NASCAR: Bowyer’s retirement creates speculation on who fills the No. 14

Nathan Solomon
Kyle Larson stands by his car during practice for NASCAR Cup Series Penzoil 400 presented by Jiffy Lube at Las Vegas Motor Speedway on Feb. 21, 2020 in Las Vegas, Nev.

Thursday evening, NASCAR veteran Clint Bowyer announced that he will be retiring from full-time racing following the 2020 season. He will be shifting to the FOX studio to call Cup Series races alongside Mike Joy and Jeff Gordon.

Bowyer spent 15 years running full-time in the Cup Series and three years full-time in the Xfinity Series. He’s won 10 times in Cup while picking up eight Xfinity wins along with a championship. Known for his larger than life personality, Bowyer will go down as one of the all-time fan favorites in NASCAR.

He’ll leave Stewart-Haas Racing and the No. 14 team, a group he said he wished to retire for. Although Bowyer was aging, his retirement comes as a bit of a shock. Greg Zipadelli, SHR competition director, stated just a month ago that he anticipated the driver lineup to remain the same in 2021. His departure leaves a big ride open for the 2021 season with a lot of speculation on who will fill it.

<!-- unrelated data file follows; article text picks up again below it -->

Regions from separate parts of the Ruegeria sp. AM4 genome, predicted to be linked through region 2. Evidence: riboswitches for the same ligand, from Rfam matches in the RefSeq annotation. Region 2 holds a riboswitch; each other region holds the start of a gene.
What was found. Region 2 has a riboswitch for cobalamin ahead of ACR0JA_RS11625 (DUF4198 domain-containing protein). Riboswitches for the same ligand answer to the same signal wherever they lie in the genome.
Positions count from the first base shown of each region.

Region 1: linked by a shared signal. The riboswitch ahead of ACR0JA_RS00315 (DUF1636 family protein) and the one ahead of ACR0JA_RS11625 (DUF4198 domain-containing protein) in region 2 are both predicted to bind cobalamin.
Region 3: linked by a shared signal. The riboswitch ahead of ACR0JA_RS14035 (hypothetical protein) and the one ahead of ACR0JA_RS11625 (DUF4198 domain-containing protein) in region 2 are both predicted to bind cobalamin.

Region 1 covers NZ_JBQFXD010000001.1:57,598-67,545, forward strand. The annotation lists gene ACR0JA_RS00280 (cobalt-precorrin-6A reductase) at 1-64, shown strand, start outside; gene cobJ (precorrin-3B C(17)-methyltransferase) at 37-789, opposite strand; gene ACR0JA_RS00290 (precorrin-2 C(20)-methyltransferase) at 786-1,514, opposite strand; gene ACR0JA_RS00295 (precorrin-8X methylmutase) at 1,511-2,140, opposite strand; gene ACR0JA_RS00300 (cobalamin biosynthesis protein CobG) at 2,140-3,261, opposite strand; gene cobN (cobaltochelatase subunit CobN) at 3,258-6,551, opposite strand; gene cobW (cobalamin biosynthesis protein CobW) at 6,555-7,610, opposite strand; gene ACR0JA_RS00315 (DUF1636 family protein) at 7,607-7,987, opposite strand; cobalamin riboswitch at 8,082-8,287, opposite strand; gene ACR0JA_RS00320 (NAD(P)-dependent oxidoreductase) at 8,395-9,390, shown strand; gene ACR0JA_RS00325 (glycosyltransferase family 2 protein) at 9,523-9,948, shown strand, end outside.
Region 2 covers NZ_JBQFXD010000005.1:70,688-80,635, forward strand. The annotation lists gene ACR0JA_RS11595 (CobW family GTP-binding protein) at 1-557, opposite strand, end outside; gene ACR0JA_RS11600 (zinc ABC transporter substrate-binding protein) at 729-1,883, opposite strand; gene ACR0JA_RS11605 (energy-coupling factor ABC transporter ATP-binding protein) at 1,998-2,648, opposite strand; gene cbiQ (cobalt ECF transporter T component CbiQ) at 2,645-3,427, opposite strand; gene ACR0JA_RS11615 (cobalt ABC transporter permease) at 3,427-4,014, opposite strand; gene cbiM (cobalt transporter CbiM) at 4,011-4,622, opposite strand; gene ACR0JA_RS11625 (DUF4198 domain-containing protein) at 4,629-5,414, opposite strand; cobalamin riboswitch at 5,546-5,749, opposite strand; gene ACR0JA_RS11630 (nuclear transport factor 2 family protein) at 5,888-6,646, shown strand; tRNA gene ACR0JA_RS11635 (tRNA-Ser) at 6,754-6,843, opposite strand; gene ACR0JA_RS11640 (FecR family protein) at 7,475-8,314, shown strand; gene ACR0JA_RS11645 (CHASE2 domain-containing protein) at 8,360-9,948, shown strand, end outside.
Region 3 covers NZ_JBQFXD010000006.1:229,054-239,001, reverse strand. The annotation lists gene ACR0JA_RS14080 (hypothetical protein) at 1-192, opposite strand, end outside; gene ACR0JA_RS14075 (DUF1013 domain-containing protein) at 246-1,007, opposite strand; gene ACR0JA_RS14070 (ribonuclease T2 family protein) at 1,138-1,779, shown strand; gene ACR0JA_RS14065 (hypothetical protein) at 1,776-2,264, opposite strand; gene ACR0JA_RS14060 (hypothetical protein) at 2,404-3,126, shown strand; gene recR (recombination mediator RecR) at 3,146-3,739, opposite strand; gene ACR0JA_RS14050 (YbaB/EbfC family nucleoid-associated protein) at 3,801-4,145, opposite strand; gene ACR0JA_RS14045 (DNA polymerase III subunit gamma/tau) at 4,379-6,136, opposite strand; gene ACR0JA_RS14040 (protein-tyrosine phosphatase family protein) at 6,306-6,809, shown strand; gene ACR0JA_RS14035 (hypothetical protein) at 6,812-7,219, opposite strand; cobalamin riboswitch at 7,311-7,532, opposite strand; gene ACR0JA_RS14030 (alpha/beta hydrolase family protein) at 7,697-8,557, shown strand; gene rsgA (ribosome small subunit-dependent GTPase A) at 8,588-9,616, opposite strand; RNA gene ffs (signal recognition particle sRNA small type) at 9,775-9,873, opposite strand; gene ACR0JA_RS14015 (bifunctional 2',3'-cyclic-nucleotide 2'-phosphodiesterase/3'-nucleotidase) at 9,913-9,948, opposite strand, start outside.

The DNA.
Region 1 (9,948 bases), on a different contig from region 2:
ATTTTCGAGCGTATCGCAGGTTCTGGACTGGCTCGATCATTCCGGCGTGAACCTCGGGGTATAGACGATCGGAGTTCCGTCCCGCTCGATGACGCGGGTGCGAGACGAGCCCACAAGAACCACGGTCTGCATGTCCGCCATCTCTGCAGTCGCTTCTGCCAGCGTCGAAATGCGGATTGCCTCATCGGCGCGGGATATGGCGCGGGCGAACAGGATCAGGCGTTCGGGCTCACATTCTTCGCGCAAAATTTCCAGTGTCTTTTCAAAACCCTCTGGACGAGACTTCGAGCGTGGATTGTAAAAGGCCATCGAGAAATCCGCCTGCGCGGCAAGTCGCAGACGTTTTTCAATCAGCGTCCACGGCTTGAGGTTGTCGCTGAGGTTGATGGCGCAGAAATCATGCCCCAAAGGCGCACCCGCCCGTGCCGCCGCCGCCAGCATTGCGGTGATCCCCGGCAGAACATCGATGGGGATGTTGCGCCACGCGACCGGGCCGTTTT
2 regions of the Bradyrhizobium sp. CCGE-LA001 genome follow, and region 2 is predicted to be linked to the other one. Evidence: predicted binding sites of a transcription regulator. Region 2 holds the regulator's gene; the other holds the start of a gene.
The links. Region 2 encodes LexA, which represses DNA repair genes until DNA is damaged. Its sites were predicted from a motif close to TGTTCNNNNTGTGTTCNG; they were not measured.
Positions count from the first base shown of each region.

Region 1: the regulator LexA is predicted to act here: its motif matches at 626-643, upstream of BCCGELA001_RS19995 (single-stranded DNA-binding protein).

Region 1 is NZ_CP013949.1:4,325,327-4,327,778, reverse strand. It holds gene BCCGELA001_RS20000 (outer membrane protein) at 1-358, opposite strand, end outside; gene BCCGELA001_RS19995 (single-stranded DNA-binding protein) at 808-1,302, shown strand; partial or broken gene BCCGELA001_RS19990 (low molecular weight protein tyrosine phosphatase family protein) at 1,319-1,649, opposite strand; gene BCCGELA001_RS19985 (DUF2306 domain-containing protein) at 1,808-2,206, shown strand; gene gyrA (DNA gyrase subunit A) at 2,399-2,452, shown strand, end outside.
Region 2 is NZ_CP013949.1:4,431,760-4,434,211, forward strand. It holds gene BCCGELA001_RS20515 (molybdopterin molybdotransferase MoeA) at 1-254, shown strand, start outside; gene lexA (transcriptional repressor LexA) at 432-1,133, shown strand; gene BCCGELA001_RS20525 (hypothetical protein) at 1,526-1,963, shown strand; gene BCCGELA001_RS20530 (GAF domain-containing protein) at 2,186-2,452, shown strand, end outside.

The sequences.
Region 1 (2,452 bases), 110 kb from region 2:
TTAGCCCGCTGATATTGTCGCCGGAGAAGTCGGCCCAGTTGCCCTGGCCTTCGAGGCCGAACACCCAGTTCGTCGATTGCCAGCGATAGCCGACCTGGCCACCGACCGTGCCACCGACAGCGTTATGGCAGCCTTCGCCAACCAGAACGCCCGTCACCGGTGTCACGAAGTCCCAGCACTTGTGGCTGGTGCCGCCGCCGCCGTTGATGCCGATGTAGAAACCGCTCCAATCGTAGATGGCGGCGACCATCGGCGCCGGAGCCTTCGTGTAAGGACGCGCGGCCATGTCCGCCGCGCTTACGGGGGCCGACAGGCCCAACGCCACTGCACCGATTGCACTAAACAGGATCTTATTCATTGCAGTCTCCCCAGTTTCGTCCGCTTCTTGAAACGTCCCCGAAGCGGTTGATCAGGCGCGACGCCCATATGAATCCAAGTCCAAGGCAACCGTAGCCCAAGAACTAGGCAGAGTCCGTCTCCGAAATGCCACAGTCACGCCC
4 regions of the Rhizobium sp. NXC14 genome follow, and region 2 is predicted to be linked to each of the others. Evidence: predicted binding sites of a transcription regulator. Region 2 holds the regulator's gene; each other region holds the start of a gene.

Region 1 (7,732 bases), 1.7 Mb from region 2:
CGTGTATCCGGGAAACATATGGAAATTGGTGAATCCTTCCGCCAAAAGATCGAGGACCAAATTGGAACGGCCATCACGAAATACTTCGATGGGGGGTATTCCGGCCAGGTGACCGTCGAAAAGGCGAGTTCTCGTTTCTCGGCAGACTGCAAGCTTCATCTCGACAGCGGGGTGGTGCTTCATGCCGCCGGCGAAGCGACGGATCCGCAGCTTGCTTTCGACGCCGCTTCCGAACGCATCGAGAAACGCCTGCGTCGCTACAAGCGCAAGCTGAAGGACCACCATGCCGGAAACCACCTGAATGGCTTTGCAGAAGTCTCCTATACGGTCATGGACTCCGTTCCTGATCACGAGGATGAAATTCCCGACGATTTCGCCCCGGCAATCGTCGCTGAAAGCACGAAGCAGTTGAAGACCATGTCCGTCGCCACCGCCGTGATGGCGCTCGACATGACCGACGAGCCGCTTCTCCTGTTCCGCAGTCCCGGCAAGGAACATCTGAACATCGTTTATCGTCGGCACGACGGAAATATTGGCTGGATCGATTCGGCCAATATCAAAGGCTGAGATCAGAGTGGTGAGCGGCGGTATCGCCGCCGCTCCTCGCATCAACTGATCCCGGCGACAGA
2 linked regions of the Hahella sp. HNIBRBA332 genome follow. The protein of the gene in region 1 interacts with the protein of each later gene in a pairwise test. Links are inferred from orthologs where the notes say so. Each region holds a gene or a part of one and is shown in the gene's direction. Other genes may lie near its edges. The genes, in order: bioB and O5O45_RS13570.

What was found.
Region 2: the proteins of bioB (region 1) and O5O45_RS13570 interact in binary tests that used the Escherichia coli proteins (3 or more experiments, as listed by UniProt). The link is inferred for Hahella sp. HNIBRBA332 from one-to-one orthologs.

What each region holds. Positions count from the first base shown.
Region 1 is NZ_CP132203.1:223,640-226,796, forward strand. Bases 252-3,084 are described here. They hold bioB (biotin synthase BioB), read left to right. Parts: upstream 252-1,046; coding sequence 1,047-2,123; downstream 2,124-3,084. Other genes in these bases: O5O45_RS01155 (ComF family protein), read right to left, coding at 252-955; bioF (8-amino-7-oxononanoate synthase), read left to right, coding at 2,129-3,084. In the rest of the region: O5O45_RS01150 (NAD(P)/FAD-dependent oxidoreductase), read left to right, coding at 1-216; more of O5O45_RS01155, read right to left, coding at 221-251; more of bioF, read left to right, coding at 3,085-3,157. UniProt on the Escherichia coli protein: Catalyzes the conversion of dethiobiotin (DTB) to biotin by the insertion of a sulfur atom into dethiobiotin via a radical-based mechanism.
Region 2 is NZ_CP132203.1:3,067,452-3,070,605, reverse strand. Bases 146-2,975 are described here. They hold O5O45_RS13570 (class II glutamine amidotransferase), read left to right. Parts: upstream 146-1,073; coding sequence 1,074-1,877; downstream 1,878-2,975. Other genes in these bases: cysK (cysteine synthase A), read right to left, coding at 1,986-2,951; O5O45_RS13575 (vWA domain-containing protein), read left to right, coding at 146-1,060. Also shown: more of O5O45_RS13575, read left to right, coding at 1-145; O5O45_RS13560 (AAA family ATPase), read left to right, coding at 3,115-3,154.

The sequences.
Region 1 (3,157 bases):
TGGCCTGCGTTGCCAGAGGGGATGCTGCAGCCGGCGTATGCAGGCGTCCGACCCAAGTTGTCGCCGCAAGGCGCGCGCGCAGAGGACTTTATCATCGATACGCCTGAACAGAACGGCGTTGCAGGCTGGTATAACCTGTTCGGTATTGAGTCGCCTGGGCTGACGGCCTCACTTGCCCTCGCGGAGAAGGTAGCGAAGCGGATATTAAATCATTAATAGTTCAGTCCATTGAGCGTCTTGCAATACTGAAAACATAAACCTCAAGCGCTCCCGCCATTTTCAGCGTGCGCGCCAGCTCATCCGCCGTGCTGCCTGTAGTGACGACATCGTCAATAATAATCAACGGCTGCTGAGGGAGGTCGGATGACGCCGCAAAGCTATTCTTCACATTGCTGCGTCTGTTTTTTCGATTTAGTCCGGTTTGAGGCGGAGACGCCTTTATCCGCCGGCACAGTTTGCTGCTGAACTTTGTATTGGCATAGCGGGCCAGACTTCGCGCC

The favorite to fill the spot is Chase Briscoe, SHR’s only Xfinity Series driver. Briscoe has dominated this season, picking up eight wins and currently sits first in the Xfinity standings.

However, Briscoe to the No. 14 is no sure thing. Other drivers such as Erik Jones, Ryan Preece, and Corey LaJoie are still looking for a 2021 ride, while Kyle Larson is looking to get back into NASCAR. Rumors indicate that Larson is favorited to fill the No. 88 for Hendrick Motorsports, but it’s unclear if he will have the support from Chevrolet and the sponsorship. Anything is on the table with Larson at this point.

Clint Bowyer retiring from full-time NASCAR shakes up “silly season” even more for the 2021 season. Fans will miss seeing Bowyer on the track, as he’s yet another fan-favorite to hang up the fire suit. However, his addition to the FOX booth will be great for TV and NASCAR as a whole. He’s called Xfinity Series races in the past, and called iRacing during the heat of the pandemic.

Congrats to Bowyer on a great career, and best of luck in the booth!